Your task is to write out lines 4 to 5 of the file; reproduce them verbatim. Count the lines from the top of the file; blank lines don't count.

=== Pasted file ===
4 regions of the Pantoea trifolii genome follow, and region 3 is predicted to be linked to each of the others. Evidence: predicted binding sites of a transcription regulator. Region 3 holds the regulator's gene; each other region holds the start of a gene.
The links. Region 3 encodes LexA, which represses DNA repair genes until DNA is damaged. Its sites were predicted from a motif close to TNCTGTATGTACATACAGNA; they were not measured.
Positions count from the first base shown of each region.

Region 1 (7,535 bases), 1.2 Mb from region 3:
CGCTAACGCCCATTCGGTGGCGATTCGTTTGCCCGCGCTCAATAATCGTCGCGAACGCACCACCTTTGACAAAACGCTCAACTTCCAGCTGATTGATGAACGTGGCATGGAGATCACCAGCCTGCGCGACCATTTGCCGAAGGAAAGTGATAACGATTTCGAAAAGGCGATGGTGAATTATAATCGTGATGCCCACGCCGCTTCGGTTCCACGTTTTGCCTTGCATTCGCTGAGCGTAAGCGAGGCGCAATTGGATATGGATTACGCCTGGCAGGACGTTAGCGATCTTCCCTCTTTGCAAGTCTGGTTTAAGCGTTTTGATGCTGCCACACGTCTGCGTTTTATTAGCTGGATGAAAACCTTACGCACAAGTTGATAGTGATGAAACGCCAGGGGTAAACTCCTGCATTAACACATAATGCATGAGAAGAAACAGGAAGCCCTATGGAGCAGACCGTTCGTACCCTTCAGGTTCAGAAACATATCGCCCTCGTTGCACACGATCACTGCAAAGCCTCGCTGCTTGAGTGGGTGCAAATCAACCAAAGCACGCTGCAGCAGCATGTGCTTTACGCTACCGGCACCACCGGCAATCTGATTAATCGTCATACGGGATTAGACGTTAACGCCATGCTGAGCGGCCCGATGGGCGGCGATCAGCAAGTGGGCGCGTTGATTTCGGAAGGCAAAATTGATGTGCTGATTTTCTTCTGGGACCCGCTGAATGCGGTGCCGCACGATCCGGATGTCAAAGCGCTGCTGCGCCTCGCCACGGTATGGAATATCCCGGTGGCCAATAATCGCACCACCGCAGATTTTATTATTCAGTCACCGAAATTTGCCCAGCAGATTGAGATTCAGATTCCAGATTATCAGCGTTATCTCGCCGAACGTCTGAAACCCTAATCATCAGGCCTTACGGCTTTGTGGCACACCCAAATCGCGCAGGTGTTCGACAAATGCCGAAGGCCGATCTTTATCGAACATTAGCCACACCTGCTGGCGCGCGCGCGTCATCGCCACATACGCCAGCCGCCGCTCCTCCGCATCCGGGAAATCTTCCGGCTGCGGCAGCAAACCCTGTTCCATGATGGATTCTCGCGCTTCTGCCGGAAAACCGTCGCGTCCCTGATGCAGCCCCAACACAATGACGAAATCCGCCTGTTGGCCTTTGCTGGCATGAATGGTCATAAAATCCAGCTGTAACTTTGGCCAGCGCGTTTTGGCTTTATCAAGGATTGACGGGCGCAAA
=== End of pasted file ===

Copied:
Region 1 (7,535 bases), 1.2 Mb from region 3:
CGCTAACGCCCATTCGGTGGCGATTCGTTTGCCCGCGCTCAATAATCGTCGCGAACGCACCACCTTTGACAAAACGCTCAACTTCCAGCTGATTGATGAACGTGGCATGGAGATCACCAGCCTGCGCGACCATTTGCCGAAGGAAAGTGATAACGATTTCGAAAAGGCGATGGTGAATTATAATCGTGATGCCCACGCCGCTTCGGTTCCACGTTTTGCCTTGCATTCGCTGAGCGTAAGCGAGGCGCAATTGGATATGGATTACGCCTGGCAGGACGTTAGCGATCTTCCCTCTTTGCAAGTCTGGTTTAAGCGTTTTGATGCTGCCACACGTCTGCGTTTTATTAGCTGGATGAAAACCTTACGCACAAGTTGATAGTGATGAAACGCCAGGGGTAAACTCCTGCATTAACACATAATGCATGAGAAGAAACAGGAAGCCCTATGGAGCAGACCGTTCGTACCCTTCAGGTTCAGAAACATATCGCCCTCGTTGCACACGATCACTGCAAAGCCTCGCTGCTTGAGTGGGTGCAAATCAACCAAAGCACGCTGCAGCAGCATGTGCTTTACGCTACCGGCACCACCGGCAATCTGATTAATCGTCATACGGGATTAGACGTTAACGCCATGCTGAGCGGCCCGATGGGCGGCGATCAGCAAGTGGGCGCGTTGATTTCGGAAGGCAAAATTGATGTGCTGATTTTCTTCTGGGACCCGCTGAATGCGGTGCCGCACGATCCGGATGTCAAAGCGCTGCTGCGCCTCGCCACGGTATGGAATATCCCGGTGGCCAATAATCGCACCACCGCAGATTTTATTATTCAGTCACCGAAATTTGCCCAGCAGATTGAGATTCAGATTCCAGATTATCAGCGTTATCTCGCCGAACGTCTGAAACCCTAATCATCAGGCCTTACGGCTTTGTGGCACACCCAAATCGCGCAGGTGTTCGACAAATGCCGAAGGCCGATCTTTATCGAACATTAGCCACACCTGCTGGCGCGCGCGCGTCATCGCCACATACGCCAGCCGCCGCTCCTCCGCATCCGGGAAATCTTCCGGCTGCGGCAGCAAACCCTGTTCCATGATGGATTCTCGCGCTTCTGCCGGAAAACCGTCGCGTCCCTGATGCAGCCCCAACACAATGACGAAATCCGCCTGTTGGCCTTTGCTGGCATGAATGGTCATAAAATCCAGCTGTAACTTTGGCCAGCGCGTTTTGGCTTTATCAAGGATTGACGGGCGCAAA